Solar panels: how to evaluate quality & efficiency
Solar panels are a popular product in 2018 and there are many criteria to consider when deciding which panels to purchase for your solar energy system. As you explore solar panel reviews, it is important to include solar cell efficiency, solar panel ratings, durability, and manufacturer assurances in your decision. Below, EnergySage has outlined the factors to keep in mind when you are evaluating solar panel performance and quality.
Criteria for selecting solar PV panels
You don’t need to know exactly how solar panels convert sunlight into electricity to make a solar purchasing decision. However, understanding how a solar panel will perform is key to determining how much you can save with your solar energy system.
There are several factors that influence how effective a panel is at converting sunlight into electricity. These are the four most important to understand:
Solar panel ratings
All solar panels receive a nameplate power rating indicating the amount of power they produce under industry-standard test conditions. Most solar panels on the market have power ratings in the range of 200 to 350 watts. A higher power rating means that the panels are more effective at producing power.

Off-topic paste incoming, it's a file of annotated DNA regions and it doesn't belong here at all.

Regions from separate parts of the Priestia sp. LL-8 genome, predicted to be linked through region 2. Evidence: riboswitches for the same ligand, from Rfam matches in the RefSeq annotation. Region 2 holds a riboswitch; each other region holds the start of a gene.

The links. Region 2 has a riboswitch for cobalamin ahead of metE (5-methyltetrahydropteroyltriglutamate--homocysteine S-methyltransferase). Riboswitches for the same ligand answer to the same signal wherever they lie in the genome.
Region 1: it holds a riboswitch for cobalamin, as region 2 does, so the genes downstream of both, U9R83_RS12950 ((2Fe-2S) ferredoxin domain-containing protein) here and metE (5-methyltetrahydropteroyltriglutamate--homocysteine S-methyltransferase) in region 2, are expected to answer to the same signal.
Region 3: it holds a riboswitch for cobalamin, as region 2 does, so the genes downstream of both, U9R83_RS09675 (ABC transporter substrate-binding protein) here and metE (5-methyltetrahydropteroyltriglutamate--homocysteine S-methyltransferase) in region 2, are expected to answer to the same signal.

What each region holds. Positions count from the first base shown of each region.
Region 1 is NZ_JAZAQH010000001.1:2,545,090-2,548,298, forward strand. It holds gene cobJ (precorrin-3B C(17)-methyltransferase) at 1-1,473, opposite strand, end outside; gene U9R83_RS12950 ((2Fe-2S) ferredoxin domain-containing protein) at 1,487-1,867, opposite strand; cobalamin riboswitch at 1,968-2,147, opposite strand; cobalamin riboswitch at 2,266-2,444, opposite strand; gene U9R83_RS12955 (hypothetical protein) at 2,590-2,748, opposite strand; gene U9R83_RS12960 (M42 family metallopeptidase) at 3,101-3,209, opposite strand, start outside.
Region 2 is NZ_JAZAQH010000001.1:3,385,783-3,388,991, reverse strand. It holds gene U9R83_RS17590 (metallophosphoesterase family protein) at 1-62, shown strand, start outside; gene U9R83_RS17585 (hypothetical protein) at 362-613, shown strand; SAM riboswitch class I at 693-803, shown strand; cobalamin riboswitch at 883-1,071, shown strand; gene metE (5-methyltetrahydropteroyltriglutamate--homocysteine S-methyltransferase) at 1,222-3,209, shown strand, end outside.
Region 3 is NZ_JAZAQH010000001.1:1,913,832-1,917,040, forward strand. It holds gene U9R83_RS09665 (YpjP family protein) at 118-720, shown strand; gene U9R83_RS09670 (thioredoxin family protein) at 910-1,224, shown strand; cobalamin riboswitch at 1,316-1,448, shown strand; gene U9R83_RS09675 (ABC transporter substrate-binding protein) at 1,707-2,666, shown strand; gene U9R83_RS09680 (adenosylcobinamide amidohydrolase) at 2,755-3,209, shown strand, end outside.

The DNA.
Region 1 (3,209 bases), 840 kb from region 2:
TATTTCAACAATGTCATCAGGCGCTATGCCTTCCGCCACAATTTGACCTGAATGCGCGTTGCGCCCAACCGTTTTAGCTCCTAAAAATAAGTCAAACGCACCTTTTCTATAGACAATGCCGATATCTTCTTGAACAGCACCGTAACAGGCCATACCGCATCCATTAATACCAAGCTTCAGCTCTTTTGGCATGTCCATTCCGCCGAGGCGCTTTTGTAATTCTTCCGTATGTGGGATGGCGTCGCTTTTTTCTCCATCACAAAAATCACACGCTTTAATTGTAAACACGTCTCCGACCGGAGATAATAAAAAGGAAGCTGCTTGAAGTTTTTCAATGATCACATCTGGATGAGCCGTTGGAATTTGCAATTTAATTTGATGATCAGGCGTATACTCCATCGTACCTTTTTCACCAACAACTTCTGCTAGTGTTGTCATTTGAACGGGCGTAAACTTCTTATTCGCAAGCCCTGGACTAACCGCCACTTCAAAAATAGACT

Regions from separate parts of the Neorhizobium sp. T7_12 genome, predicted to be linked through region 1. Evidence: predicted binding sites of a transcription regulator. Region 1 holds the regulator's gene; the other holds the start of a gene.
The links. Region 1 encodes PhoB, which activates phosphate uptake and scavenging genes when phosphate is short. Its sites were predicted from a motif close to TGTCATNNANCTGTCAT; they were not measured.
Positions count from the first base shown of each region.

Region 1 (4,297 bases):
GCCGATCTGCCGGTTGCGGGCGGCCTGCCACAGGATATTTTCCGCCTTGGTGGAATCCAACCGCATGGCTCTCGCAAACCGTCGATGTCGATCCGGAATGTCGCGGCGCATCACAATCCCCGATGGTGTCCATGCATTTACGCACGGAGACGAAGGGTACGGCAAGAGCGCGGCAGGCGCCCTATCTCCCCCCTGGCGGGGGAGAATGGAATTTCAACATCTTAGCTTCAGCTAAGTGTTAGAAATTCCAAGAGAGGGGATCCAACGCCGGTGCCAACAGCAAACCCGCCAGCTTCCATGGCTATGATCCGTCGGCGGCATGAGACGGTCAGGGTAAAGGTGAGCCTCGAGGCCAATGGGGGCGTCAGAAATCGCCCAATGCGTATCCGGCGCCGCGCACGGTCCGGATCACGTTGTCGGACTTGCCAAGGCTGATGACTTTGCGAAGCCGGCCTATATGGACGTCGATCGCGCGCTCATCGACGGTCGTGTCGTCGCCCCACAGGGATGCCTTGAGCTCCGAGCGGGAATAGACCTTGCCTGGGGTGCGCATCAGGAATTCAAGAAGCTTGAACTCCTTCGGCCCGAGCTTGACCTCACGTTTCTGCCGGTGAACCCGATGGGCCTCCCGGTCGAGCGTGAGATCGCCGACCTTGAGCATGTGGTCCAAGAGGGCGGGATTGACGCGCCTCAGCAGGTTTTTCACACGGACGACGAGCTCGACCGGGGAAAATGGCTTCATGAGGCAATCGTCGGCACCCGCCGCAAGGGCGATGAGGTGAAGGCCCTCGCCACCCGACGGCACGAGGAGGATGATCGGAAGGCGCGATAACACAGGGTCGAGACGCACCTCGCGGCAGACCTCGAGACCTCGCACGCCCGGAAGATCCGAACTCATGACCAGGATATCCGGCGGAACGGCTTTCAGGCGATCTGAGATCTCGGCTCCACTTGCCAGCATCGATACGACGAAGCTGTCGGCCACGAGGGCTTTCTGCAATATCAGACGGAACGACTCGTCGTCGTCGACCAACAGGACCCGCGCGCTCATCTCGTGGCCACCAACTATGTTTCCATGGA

The nameplate rating represents the power output under ideal conditions, which most solar power systems won’t experience for more than a few moments at a time. However, solar panel ratings are useful as a way to make consistent comparisons between panels.
Nameplate power rating is one of the factors that determine how much power your solar panels produce, but there are other factors that can also influence electricity generation. Take a look at EnergySage’s guide to understanding how much power a solar panel produces.
As solar panels are manufactured, some unavoidable variations that impact power output are introduced. Power tolerance indicates how the power output of a solar panel might differ from its nameplate rating. They are typically expressed as a plus-or-minus percentage. For example, a 250-watt panel with a +/= 5% power tolerance could actually produce anywhere from 237.5 watts to 262.5 watts under ideal conditions (as 12.5 watts is 5% of 250 watts). A narrower power tolerance range is preferable to a wider one, because it represents more certainty. Power tolerances should be viewed in tandem with solar panel ratings.
Solar cell efficiency
Solar panel efficiency represents how effectively a solar panel can convert solar radiation (e.g. sunlight) into electricity. The most efficient solar panels commercially available today have solar panel efficiency just above 20%. The graphic below shows how dramatically solar panel performance has improved over time.